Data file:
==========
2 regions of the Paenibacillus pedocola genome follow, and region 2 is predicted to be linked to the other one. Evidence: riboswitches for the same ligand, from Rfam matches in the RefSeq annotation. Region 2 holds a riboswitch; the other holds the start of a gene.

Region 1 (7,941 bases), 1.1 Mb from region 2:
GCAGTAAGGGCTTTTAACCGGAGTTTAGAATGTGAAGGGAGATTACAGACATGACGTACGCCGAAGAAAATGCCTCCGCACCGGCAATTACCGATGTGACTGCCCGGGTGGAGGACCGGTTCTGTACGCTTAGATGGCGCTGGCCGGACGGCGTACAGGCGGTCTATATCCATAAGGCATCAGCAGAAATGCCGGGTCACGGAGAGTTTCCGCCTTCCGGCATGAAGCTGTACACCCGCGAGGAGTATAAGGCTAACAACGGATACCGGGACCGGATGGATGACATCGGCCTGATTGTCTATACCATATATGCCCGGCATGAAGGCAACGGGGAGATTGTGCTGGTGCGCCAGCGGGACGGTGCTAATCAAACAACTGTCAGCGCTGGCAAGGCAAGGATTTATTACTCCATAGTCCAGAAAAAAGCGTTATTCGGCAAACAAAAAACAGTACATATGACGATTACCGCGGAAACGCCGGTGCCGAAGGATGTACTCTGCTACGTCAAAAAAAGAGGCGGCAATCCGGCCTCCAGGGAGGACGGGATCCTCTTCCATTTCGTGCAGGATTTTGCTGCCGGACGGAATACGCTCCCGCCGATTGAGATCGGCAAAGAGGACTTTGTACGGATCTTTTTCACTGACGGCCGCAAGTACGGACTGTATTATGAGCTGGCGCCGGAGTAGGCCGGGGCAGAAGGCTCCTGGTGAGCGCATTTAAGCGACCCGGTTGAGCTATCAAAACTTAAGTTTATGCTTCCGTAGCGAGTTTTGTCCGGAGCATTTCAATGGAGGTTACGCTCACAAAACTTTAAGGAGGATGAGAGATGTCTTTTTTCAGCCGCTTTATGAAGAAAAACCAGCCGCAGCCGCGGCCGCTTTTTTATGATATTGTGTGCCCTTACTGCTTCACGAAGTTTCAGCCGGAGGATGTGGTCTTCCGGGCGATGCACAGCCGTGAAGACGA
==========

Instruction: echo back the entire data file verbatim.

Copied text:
2 regions of the Paenibacillus pedocola genome follow, and region 2 is predicted to be linked to the other one. Evidence: riboswitches for the same ligand, from Rfam matches in the RefSeq annotation. Region 2 holds a riboswitch; the other holds the start of a gene.

Region 1 (7,941 bases), 1.1 Mb from region 2:
GCAGTAAGGGCTTTTAACCGGAGTTTAGAATGTGAAGGGAGATTACAGACATGACGTACGCCGAAGAAAATGCCTCCGCACCGGCAATTACCGATGTGACTGCCCGGGTGGAGGACCGGTTCTGTACGCTTAGATGGCGCTGGCCGGACGGCGTACAGGCGGTCTATATCCATAAGGCATCAGCAGAAATGCCGGGTCACGGAGAGTTTCCGCCTTCCGGCATGAAGCTGTACACCCGCGAGGAGTATAAGGCTAACAACGGATACCGGGACCGGATGGATGACATCGGCCTGATTGTCTATACCATATATGCCCGGCATGAAGGCAACGGGGAGATTGTGCTGGTGCGCCAGCGGGACGGTGCTAATCAAACAACTGTCAGCGCTGGCAAGGCAAGGATTTATTACTCCATAGTCCAGAAAAAAGCGTTATTCGGCAAACAAAAAACAGTACATATGACGATTACCGCGGAAACGCCGGTGCCGAAGGATGTACTCTGCTACGTCAAAAAAAGAGGCGGCAATCCGGCCTCCAGGGAGGACGGGATCCTCTTCCATTTCGTGCAGGATTTTGCTGCCGGACGGAATACGCTCCCGCCGATTGAGATCGGCAAAGAGGACTTTGTACGGATCTTTTTCACTGACGGCCGCAAGTACGGACTGTATTATGAGCTGGCGCCGGAGTAGGCCGGGGCAGAAGGCTCCTGGTGAGCGCATTTAAGCGACCCGGTTGAGCTATCAAAACTTAAGTTTATGCTTCCGTAGCGAGTTTTGTCCGGAGCATTTCAATGGAGGTTACGCTCACAAAACTTTAAGGAGGATGAGAGATGTCTTTTTTCAGCCGCTTTATGAAGAAAAACCAGCCGCAGCCGCGGCCGCTTTTTTATGATATTGTGTGCCCTTACTGCTTCACGAAGTTTCAGCCGGAGGATGTGGTCTTCCGGGCGATGCACAGCCGTGAAGACGA